Appeals from the Orders of the Pennsylvania Public Utility Commission in the cases of Pennsylvania Public Utility Commission, No. R-811819; Business Users' Group, No. R-811819C001; Consumer Education and Protective Assn., No. R-811819C002; City of Pittsburgh and Mayor Richard S. Caliguiri, No. R-811819C003; Walter W. Cohen, Consumer Advocate, No. R-811819C004; Federal Executive Agencies, No. R-811819C005; Frank K. Jones, No. R-811819C006; Pennsylvania Alliance for Jobs and Energy et al., No. R-811819C007; Modern Communications Corp. et al., No. R-811819C008; William J. Green and City of Philadelphia, No. 811819C009; The Hospital Association of Pennsylvania, No. R-811819C010; Al and Janet Lander, No. R-811819C011; Elizabeth Munro Kapner, No. R-811819C012; Pennsylvania Alarm Association, No. R-811819C013; State Representative Ralph D. Pratt, No. R-811819C014; and Hazleton Taxpayers Association, No. R-811819C015 v. The Bell Telephone Company of Pennsylvania, dated September 3, 1982 and March 8, 1983.
Gerard J. St. John, with him, Irving R. Segal, Schnader, Harrison, Segal & Lewis, Daniel J. Whelan and William L. Leonard, for petitioner, The Bell Telephone Company of Pennsylvania.
Craig R. Burgraff, Associate Consumer Advocate, with him, David M. Barasch, Acting Consumer Advocate, for petitioner, Consumer Advocate Walter W. Cohen.
Bohdan R. Pankiw, Assistant Counsel, with him, John A. Levin, Assistant Counsel, Albert W. Johnson, III, Deputy Chief Counsel, and Charles F. Hoffman, Chief Counsel, for respondent.
President Judge Crumlish, Jr. and Judges Williams, Jr., Craig, MacPhail, Doyle, Barry and Colins. Opinion by Judge Craig. Judge Rogers did not participate in the decision of this case.
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In these consolidated utility ratemaking cases Bell Telephone Company of Pennsylvania (Bell) and the Office of the Consumer Advocate of Pennsylvania (OCA) each have appealed respective aspects of orders of the Pennsylvania Public Utility Commission (PUC) dated September 3, 1982 and March 8, 1983.
On December 15, 1981, Bell filed tariff revisions seeking an increase of $426,000,000 in intrastate operating
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revenues based on a test year ending September 30, 1982. The PUC suspended the rates, conducted an investigation and held evidentiary hearings during which Bell reduced its revenue requirement claim to $396,800,000.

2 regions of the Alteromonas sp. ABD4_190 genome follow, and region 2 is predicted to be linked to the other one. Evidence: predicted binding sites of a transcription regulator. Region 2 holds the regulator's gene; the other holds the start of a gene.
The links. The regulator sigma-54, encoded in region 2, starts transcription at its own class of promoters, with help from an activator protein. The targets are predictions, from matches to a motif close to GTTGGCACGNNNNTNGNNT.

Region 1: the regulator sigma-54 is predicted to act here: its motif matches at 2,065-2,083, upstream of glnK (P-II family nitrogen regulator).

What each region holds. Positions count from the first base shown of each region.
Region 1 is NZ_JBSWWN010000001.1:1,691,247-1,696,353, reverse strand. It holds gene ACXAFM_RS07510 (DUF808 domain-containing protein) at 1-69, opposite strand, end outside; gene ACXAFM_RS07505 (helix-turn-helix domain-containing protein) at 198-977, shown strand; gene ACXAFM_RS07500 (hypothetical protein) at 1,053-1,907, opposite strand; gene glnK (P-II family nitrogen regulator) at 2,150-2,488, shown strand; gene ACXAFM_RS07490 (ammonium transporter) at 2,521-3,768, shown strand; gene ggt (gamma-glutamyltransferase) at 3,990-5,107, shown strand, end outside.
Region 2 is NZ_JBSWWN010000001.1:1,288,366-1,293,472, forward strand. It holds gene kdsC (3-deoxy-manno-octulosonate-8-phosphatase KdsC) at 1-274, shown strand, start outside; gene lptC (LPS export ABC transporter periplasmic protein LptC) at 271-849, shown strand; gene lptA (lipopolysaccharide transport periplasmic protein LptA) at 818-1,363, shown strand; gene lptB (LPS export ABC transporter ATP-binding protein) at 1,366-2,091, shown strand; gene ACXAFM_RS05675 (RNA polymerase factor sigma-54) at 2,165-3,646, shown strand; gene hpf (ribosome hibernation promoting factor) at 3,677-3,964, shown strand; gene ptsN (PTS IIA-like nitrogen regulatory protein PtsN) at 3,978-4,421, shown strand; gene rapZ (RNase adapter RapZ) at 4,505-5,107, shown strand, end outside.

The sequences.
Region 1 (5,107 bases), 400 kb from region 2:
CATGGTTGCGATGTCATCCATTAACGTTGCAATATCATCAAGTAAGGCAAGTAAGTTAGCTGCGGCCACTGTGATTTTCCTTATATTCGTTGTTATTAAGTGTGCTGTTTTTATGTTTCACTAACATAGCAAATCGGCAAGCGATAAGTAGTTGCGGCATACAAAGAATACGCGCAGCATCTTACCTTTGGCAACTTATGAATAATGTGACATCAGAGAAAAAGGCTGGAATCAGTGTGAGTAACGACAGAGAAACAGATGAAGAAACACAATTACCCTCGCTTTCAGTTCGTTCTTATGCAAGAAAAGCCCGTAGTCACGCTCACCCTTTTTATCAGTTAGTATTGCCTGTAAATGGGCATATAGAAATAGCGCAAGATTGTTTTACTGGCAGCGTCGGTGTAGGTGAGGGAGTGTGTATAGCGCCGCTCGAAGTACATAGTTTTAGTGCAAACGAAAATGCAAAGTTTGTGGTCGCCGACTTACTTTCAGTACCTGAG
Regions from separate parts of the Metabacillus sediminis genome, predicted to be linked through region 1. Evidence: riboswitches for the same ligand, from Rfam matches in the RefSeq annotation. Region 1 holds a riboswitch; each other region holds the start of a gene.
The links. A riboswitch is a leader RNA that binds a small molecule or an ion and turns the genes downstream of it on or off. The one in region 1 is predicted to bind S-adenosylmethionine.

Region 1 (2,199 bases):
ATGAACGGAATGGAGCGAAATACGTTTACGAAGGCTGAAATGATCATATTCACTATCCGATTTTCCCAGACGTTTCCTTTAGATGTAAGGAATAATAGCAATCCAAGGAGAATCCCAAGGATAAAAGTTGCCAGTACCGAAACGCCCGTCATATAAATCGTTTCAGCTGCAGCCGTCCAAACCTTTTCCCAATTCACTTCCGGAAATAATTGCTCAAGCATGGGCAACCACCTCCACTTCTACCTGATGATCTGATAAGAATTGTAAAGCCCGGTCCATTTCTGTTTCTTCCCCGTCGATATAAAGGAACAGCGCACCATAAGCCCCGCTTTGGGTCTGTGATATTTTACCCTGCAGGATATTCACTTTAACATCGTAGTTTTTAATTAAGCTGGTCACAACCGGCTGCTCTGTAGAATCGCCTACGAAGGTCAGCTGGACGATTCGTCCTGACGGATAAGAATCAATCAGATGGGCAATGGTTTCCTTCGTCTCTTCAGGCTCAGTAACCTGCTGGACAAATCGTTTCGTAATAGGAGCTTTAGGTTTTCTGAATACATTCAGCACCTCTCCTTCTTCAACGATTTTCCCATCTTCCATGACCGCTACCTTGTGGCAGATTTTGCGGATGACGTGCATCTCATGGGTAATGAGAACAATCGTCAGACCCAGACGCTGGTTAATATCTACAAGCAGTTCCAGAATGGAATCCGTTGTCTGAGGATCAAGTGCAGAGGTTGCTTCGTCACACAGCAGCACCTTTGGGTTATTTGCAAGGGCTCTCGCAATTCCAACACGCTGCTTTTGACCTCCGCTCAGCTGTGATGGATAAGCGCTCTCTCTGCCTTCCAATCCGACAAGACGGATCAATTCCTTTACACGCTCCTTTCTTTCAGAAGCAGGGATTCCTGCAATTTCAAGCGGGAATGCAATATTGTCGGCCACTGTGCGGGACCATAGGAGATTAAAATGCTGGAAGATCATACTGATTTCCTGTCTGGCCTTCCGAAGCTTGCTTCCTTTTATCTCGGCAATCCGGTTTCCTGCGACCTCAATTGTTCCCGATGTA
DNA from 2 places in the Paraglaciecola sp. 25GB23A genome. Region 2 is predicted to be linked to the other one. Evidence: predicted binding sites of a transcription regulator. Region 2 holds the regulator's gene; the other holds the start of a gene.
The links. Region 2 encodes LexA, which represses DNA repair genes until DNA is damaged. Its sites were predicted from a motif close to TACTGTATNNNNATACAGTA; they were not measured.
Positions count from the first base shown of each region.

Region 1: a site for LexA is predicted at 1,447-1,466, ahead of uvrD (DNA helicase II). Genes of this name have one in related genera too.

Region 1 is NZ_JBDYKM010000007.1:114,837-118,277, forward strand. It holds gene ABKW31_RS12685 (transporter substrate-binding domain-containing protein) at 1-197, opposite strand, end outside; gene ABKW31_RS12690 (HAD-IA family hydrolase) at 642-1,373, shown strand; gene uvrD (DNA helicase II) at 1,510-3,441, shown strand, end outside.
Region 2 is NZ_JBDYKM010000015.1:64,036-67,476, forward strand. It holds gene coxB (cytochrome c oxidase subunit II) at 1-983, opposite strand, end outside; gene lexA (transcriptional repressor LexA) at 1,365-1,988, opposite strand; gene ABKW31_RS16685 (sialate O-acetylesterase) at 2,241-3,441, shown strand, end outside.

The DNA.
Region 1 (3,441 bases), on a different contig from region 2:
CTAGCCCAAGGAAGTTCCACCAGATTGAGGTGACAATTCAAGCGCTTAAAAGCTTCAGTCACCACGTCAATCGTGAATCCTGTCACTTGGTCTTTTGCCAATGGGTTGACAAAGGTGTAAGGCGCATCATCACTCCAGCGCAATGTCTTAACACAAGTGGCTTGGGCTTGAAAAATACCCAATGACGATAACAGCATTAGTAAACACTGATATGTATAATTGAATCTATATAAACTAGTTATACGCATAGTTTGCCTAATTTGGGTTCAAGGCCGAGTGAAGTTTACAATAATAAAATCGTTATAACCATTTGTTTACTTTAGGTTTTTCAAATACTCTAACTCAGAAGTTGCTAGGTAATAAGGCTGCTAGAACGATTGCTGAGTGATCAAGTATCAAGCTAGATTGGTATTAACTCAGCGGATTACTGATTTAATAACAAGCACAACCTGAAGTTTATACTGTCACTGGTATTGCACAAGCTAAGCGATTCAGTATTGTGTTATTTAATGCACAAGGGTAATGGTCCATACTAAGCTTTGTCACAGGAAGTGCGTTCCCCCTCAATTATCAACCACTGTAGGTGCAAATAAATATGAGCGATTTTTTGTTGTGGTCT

On August 6, 1982, an Administrative Law Judge issued a recommended decision proposing allowance of $320,000,000. The PUC entered a Summary Form Opinion and Order on September 3, 1982, concluding that Bell had demonstrated a need for additional revenue of $255,600,000. The PUC set forth its rationale for that conclusion in the Long Form Opinion and Order issued on March 8, 1983.
Bell's appeal claims that the PUC erred in (1) using a calculated interest expense (deduction) in estimating Bell's income tax expense for the test year, resulting in a disallowance of $2,363,000 of tax expense; (2) disallowing $2,614,000 of Bell's Business Information Systems (BIS) expenses claimed for costs relating to computer programs developed by an affiliate but not used by Bell; and (3) requiring Bell to amortize payments to the affiliate for research and development of BIS programs, rather than to treat them as current expenses.
OCA's appeal argues that the PUC erred in (1) allowing Bell to use remaining life depreciation for ratemaking purposes; and (2) allowing Bell to normalize income tax benefits resulting from accelerated depreciation, rather than flowing-through those benefits to ratepayers.
In rate cases, our scope of review is limited to a determination of whether the commission violated constitutional rights, committed an error of law, or made findings which are not supported by substantial evidence. Big Run Telephone Co. v. Pennsylvania Utility Commission, 68 Pa. Commonwealth Ct. 296, 449 A.2d 86 (1982).
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judgment based upon a variety of factors. Tax expenses, however, are actual expenses which the utility must be permitted to recover in order to assure that the prescribed rates will produce the determined fair return.
Id. at 620, 408 A.2d at 921.
By using AT&T's capital structure to determine a fair rate of return, Bell does not build into its rates an interest expense commensurate with AT&T's outstanding debt. Therefore, consistency does not demand that AT&T's capital structure be used to compute the interest expense deduction from Bell's income taxes for the test year. The expense and deduction calculations must surely be ...